Demand for super prime properties in the capital reached a record high in 2021 with sales of homes worth £10 million or more increasing by 90% in the last twelve months.
Sales jumped from 56 in 2020 to 106 in 2021, the hotspot for the number of properties selling was Kensington, Notting Hill and Holland Park. Buyers were undeterred by the 11 per cent increase in the cost of these multi-million-pound homes.
These latest numbers come from the regular review of the market – the Coutts London Prime Property Index (CLPPI) – which reveals overall trends and what’s happening area-by-area across the capital.
The last quarter of 2021 saw the most prime properties sold since the Index has started, with 44 homes sold in quarter four, up from 23 in 2020.
A market that hit the doldrums in 2020, with only six £10 million plus homes sold during the first lockdown, has sky-rocketed with 44 homes sold in the last quarter of 2021 as buyers rushed to snap up luxury real estate as the year drew to a close.
Peter Flavel, CEO, Coutts, says, “The phrase ‘safe as houses’ has never rung more true as high-end buyers are keen to take advantage of bricks and mortar investments across the capital.
“For many investors these prime and super prime properties provide the opportunity to put funds into assets that offer the space they need as hybrid living continues to influence lifestyle choices. For others it’s about capitalising on the opportunity to scoop up a home in a central London postcode as prices are lower than before.”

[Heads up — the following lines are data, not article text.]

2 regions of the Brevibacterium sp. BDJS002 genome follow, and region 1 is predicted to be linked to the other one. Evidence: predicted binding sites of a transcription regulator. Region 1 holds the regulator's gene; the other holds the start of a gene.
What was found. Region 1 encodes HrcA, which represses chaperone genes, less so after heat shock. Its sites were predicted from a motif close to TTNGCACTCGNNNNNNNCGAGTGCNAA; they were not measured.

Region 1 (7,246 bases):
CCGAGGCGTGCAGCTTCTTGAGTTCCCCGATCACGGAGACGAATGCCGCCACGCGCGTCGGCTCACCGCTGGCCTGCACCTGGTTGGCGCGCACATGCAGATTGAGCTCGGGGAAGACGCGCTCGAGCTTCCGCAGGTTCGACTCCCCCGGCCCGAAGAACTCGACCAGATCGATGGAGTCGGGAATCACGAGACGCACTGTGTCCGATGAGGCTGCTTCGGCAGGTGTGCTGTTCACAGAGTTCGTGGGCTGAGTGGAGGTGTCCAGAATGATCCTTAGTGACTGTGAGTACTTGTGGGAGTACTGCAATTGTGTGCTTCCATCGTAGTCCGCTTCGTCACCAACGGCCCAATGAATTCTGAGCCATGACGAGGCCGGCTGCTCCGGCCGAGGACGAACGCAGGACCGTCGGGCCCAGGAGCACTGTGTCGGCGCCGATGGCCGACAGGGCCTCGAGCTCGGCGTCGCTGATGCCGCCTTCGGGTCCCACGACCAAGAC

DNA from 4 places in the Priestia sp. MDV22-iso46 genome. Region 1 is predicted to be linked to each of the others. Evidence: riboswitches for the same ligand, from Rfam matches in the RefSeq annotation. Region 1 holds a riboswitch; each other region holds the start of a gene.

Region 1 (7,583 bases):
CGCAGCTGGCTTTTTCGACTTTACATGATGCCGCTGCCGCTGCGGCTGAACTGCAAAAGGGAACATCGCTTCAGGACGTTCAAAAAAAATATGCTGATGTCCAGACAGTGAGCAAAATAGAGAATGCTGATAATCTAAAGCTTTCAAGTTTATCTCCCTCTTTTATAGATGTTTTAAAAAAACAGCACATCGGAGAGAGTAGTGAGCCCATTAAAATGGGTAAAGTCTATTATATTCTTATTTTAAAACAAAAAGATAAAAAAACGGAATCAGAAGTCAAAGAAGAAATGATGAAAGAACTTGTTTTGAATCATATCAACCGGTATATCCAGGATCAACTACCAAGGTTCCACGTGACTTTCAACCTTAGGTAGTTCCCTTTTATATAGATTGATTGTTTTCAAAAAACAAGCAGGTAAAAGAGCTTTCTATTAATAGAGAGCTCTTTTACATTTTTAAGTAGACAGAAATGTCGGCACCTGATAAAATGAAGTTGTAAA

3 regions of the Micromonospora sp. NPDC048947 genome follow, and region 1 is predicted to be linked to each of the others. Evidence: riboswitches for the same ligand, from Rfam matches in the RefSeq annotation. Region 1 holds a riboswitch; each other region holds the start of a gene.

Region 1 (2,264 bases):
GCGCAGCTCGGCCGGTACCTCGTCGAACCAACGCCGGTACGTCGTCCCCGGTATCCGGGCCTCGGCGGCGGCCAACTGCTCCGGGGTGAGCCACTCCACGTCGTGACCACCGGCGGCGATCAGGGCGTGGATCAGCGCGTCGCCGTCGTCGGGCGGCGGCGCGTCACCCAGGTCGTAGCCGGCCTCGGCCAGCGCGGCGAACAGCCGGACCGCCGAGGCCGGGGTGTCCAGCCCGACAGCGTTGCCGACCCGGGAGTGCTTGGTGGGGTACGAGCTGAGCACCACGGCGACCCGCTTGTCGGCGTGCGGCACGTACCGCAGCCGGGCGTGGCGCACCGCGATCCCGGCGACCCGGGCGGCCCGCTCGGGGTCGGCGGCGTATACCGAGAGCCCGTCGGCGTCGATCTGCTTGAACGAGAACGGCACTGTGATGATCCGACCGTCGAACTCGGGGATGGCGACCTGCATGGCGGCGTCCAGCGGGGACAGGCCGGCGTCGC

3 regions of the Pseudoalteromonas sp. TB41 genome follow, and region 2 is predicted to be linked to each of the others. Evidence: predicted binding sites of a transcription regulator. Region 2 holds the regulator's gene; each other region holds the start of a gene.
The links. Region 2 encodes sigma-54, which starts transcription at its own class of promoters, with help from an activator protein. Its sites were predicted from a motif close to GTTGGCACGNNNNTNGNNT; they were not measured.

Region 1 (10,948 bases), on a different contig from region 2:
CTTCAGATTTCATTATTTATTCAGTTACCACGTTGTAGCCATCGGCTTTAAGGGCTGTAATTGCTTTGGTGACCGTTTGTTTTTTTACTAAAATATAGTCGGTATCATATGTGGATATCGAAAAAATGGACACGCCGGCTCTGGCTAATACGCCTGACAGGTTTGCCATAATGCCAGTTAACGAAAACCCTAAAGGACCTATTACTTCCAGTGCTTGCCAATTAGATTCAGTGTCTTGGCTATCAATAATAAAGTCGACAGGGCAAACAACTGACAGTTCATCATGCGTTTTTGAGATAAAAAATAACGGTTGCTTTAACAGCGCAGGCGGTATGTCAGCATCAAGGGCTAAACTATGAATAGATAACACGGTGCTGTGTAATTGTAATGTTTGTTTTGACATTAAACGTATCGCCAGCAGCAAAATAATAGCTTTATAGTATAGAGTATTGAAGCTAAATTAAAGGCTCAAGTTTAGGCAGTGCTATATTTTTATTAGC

The picture was similar across the prime property market – those worth £1 million or more – with demand particularly high outside of central London
Greener areas including Richmond, Wandsworth and Islington saw a spike in prices as buyers flocked away from the centre looking for more space. Prices increased by almost 11 percent in Wandsworth and seven per cent in Richmond, with homeowners seeking out ‘London village’ surroundings.
Conversely, this has narrowed the difference in prime property prices between the heart of the capital and its surrounding areas. Standing at 70 per cent four years ago, the difference is now 58 per cent with prime property prices in historically expensive areas such as Knightsbridge and Belgravia now 17 per cent below their peak in 2014
The bubble may burst this year however, with many UK property agents predicting significant growth in central London’s luxury housing market this year.